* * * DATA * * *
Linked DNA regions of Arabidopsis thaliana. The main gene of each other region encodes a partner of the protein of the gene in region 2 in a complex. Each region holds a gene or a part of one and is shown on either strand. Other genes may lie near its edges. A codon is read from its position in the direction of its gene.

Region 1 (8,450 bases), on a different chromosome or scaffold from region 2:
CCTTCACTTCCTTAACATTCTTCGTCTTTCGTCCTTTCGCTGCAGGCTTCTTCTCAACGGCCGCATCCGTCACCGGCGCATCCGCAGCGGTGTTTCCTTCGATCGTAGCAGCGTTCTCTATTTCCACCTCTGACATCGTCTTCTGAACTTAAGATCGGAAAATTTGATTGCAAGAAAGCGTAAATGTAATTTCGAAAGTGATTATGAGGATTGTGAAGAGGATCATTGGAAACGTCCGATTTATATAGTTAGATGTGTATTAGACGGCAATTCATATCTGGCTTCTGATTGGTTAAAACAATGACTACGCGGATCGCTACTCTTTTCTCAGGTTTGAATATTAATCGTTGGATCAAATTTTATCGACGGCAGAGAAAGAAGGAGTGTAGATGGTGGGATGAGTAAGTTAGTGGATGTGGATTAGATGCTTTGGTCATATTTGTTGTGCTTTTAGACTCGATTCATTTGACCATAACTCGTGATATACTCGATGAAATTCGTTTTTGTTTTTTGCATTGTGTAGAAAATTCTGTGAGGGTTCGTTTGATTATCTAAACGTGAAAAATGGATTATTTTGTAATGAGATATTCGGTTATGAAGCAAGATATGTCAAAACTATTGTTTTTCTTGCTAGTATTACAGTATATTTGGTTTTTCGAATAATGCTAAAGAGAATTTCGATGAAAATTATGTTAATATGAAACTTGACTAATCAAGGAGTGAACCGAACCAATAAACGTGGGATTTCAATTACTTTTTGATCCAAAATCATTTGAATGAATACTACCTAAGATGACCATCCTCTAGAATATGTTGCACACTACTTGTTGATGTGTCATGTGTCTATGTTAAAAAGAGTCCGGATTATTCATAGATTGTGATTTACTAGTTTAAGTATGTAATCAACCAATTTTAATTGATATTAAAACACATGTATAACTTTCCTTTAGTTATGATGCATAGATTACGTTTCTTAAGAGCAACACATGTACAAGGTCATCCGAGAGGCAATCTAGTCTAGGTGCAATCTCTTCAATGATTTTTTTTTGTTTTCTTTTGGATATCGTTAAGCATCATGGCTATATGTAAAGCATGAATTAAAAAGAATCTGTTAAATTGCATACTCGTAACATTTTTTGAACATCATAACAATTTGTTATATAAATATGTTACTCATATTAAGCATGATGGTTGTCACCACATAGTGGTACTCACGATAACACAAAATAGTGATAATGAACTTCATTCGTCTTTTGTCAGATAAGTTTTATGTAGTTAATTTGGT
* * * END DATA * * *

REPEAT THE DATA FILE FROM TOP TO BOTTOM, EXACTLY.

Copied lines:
Linked DNA regions of Arabidopsis thaliana. The main gene of each other region encodes a partner of the protein of the gene in region 2 in a complex. Each region holds a gene or a part of one and is shown on either strand. Other genes may lie near its edges. A codon is read from its position in the direction of its gene.

Region 1 (8,450 bases), on a different chromosome or scaffold from region 2:
CCTTCACTTCCTTAACATTCTTCGTCTTTCGTCCTTTCGCTGCAGGCTTCTTCTCAACGGCCGCATCCGTCACCGGCGCATCCGCAGCGGTGTTTCCTTCGATCGTAGCAGCGTTCTCTATTTCCACCTCTGACATCGTCTTCTGAACTTAAGATCGGAAAATTTGATTGCAAGAAAGCGTAAATGTAATTTCGAAAGTGATTATGAGGATTGTGAAGAGGATCATTGGAAACGTCCGATTTATATAGTTAGATGTGTATTAGACGGCAATTCATATCTGGCTTCTGATTGGTTAAAACAATGACTACGCGGATCGCTACTCTTTTCTCAGGTTTGAATATTAATCGTTGGATCAAATTTTATCGACGGCAGAGAAAGAAGGAGTGTAGATGGTGGGATGAGTAAGTTAGTGGATGTGGATTAGATGCTTTGGTCATATTTGTTGTGCTTTTAGACTCGATTCATTTGACCATAACTCGTGATATACTCGATGAAATTCGTTTTTGTTTTTTGCATTGTGTAGAAAATTCTGTGAGGGTTCGTTTGATTATCTAAACGTGAAAAATGGATTATTTTGTAATGAGATATTCGGTTATGAAGCAAGATATGTCAAAACTATTGTTTTTCTTGCTAGTATTACAGTATATTTGGTTTTTCGAATAATGCTAAAGAGAATTTCGATGAAAATTATGTTAATATGAAACTTGACTAATCAAGGAGTGAACCGAACCAATAAACGTGGGATTTCAATTACTTTTTGATCCAAAATCATTTGAATGAATACTACCTAAGATGACCATCCTCTAGAATATGTTGCACACTACTTGTTGATGTGTCATGTGTCTATGTTAAAAAGAGTCCGGATTATTCATAGATTGTGATTTACTAGTTTAAGTATGTAATCAACCAATTTTAATTGATATTAAAACACATGTATAACTTTCCTTTAGTTATGATGCATAGATTACGTTTCTTAAGAGCAACACATGTACAAGGTCATCCGAGAGGCAATCTAGTCTAGGTGCAATCTCTTCAATGATTTTTTTTTGTTTTCTTTTGGATATCGTTAAGCATCATGGCTATATGTAAAGCATGAATTAAAAAGAATCTGTTAAATTGCATACTCGTAACATTTTTTGAACATCATAACAATTTGTTATATAAATATGTTACTCATATTAAGCATGATGGTTGTCACCACATAGTGGTACTCACGATAACACAAAATAGTGATAATGAACTTCATTCGTCTTTTGTCAGATAAGTTTTATGTAGTTAATTTGGT